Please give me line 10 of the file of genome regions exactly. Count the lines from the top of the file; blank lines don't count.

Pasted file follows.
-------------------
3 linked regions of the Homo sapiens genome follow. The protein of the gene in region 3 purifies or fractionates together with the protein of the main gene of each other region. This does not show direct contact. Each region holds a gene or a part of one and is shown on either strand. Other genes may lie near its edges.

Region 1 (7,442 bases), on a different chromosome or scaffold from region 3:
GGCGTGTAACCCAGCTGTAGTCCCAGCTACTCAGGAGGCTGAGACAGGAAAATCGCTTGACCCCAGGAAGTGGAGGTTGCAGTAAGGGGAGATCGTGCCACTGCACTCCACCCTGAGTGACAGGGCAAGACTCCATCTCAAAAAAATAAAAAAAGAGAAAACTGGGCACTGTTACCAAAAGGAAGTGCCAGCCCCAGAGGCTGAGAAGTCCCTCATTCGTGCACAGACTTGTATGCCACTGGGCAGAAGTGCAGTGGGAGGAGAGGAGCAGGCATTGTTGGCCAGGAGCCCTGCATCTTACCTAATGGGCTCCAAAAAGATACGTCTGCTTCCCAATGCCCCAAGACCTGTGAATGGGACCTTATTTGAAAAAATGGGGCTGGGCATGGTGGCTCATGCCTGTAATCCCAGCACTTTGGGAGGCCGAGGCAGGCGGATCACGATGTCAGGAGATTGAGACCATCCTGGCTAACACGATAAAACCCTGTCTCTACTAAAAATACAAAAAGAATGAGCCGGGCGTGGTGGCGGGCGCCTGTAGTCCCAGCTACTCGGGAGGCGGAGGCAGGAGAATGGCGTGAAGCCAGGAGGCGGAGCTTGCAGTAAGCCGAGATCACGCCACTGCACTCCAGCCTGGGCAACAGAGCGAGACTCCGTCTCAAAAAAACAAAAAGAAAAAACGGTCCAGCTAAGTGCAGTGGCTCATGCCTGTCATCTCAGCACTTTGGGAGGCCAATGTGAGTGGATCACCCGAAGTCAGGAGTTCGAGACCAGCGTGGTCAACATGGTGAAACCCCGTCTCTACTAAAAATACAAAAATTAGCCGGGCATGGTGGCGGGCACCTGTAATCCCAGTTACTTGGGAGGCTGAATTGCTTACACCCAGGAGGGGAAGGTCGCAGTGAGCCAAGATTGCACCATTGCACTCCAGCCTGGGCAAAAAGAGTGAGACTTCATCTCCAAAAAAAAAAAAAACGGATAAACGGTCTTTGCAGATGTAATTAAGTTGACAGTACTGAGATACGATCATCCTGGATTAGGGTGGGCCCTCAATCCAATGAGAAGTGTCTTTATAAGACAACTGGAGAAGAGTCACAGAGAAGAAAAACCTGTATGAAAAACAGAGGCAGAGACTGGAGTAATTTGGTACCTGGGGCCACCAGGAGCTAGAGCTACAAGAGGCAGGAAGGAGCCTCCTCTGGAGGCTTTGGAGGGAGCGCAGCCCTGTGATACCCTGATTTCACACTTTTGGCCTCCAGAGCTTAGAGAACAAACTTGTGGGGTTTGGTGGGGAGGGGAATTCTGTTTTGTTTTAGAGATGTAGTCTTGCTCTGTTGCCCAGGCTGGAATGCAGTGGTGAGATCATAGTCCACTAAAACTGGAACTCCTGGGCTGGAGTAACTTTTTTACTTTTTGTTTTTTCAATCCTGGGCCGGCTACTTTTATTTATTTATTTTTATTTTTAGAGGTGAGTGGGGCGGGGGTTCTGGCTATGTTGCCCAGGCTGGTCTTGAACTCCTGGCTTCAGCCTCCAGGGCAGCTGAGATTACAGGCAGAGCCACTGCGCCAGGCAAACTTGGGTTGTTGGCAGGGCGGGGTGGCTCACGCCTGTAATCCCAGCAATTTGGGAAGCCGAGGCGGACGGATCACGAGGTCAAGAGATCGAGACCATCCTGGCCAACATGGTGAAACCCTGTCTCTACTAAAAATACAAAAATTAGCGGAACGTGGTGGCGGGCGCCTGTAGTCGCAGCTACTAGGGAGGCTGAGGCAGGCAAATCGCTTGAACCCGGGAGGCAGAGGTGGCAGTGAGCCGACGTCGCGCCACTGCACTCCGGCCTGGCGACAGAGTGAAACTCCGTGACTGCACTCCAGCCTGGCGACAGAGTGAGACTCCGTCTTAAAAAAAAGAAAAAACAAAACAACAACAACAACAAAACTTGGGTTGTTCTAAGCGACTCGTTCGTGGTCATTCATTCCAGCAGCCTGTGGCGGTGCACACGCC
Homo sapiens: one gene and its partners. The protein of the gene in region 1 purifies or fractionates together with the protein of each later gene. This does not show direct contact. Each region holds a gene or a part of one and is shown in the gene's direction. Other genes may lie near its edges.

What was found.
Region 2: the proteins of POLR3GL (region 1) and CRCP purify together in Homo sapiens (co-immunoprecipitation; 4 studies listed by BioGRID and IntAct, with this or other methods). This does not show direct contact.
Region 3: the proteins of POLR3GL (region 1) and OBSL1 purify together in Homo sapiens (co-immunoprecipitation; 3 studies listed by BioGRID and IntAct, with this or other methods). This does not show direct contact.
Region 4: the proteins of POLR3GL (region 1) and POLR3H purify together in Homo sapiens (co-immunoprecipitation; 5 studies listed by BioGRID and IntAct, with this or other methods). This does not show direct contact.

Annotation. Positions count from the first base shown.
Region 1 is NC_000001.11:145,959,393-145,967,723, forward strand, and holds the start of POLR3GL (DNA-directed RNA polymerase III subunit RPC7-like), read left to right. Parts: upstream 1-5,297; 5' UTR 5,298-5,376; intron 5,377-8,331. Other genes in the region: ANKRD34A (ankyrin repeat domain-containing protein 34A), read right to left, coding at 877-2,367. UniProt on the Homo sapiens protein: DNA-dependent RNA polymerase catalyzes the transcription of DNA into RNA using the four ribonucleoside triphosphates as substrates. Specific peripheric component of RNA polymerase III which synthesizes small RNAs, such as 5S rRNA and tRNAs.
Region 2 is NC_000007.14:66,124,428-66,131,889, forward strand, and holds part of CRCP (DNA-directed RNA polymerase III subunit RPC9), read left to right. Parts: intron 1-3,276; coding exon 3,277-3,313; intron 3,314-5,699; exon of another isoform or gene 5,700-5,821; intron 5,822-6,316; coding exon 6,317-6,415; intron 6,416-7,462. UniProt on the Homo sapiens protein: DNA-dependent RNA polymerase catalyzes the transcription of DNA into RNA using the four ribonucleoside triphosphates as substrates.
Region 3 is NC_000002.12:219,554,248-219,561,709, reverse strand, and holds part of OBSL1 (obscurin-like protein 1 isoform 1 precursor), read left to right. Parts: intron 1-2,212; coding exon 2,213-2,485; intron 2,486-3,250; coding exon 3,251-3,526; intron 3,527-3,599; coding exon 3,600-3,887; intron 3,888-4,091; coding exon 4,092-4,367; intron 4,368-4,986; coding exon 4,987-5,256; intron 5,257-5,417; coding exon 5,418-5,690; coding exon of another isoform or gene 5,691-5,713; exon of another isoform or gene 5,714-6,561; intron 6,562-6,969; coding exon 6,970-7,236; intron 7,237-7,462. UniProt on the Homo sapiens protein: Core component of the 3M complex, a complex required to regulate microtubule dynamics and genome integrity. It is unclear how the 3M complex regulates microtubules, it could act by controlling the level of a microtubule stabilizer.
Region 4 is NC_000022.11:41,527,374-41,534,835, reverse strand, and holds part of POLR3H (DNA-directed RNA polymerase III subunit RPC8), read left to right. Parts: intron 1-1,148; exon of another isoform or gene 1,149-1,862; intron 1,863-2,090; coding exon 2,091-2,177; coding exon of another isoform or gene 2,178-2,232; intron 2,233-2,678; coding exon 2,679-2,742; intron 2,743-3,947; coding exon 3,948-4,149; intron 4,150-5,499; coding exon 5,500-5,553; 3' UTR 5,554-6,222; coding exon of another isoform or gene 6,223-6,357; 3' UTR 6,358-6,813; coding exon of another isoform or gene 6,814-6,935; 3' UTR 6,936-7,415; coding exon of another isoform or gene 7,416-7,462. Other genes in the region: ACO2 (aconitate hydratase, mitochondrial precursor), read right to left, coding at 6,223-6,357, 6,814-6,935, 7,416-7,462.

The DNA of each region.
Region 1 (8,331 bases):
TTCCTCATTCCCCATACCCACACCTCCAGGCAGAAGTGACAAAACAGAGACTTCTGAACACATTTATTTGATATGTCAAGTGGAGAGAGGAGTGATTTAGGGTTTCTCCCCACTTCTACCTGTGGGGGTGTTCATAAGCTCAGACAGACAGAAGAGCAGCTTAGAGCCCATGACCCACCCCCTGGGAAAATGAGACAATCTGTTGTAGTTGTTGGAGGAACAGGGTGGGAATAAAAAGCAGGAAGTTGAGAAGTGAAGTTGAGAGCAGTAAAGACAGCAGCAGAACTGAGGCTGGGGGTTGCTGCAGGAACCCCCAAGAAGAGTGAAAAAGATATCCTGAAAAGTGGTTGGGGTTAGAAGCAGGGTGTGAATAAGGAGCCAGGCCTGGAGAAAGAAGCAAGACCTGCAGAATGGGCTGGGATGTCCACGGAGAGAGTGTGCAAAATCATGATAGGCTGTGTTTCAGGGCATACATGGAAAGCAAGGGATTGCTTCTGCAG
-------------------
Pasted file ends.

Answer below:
Region 1 is NC_000001.11:145,959,393-145,967,723, forward strand, and holds the start of POLR3GL (DNA-directed RNA polymerase III subunit RPC7-like), read left to right. Parts: upstream 1-5,297; 5' UTR 5,298-5,376; intron 5,377-8,331. Other genes in the region: ANKRD34A (ankyrin repeat domain-containing protein 34A), read right to left, coding at 877-2,367. UniProt on the Homo sapiens protein: DNA-dependent RNA polymerase catalyzes the transcription of DNA into RNA using the four ribonucleoside triphosphates as substrates. Specific peripheric component of RNA polymerase III which synthesizes small RNAs, such as 5S rRNA and tRNAs.